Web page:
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Feb 02, 2024

In a talk organized by the municipality and with the participation of researchers from the Andrés Bello University and the Milenio SECOS Institute, possible alternative uses for the available biomass from the so-called “green tide” were presented, the proliferation of algae that affects more than a decade to the inhabitants, artisanal fishermen and tourism on the beaches of the commune.


Known as “green tides”, the excessive proliferation of green algae of the Ulva genus has become a global phenomenon that has increased in frequency in recent years. In Algarrobo Bay, an interdisciplinary group of researchers from the Millennium Institute in Coastal Socio-Ecology (SECOS) with the support of universities and other study centers, has focused on studying this problem from its various areas, in order to understand the possible causes. , the oceanographic conditions of the place, the considerations in the management of biomass, and even its possible use.


The situation that has been reported in the area for at least 12 years has become a socio-ecological problem, has significantly deteriorated the conditions of the beaches, affected tourism, artisanal fishing and extraction of benthic resources and has forced the municipality to take measures such as removing the algae using heavy machinery. Thus, in order to explore alternatives that provide added value to the available algal biomass that invades the beaches of Algarrobo, part of the team of researchers from the Laboratory of Ecology and Molecular Biology of Algae (LEBMA) of the UNAB and the Milenio Institute in Coastal Socio-Ecology (SECOS), gave a talk to municipal officials.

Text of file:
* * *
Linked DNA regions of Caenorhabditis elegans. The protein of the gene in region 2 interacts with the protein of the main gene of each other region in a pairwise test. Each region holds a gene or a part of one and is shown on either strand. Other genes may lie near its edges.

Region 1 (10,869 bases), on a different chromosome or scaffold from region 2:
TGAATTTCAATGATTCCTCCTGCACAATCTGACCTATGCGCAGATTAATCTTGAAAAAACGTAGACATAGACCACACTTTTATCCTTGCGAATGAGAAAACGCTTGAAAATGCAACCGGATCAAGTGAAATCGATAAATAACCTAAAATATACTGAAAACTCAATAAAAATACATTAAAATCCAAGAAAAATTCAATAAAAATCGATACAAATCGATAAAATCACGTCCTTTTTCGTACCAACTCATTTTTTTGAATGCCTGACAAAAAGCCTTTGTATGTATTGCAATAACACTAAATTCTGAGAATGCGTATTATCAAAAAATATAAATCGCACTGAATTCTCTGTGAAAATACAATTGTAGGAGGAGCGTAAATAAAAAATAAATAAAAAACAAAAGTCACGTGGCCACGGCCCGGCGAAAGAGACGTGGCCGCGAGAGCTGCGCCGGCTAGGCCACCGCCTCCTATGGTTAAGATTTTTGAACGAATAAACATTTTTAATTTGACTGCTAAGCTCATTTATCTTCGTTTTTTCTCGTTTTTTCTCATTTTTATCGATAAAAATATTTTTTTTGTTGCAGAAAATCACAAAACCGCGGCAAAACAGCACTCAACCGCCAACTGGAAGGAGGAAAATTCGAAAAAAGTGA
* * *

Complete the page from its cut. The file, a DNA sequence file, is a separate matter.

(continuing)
“We have determined that one of the most abundant species of these green tides, Ulva stenophylloides, has a high concentration of antioxidant molecules, such as phenols, among others. Also a high yield of biomass to obtain a polysaccharide called Ulvano, which has various proven uses in human and animal health and in the generation of biomaterials,” explains Dr. Loretto Contreras, researcher at LEBMA-UNAB and SECOS.


The researcher highlighted the biotechnological potential relevant to the industry and little studied of the species with the greatest presence in proliferation, aiming to propose joint and collaborative actions with other actors, which include the community, artisanal fishermen, companies that require biomass. , and the academy. “In addition, biomass can be used as a biofilter in drinking water with high concentrations of arsenic, given its bioaccumulation capabilities. It is necessary to develop new value chains and business models, to go from a costly activity to a profitable one. Therefore, collaborative work is necessary in various dimensions,” adds Contreras. other local and global factors.

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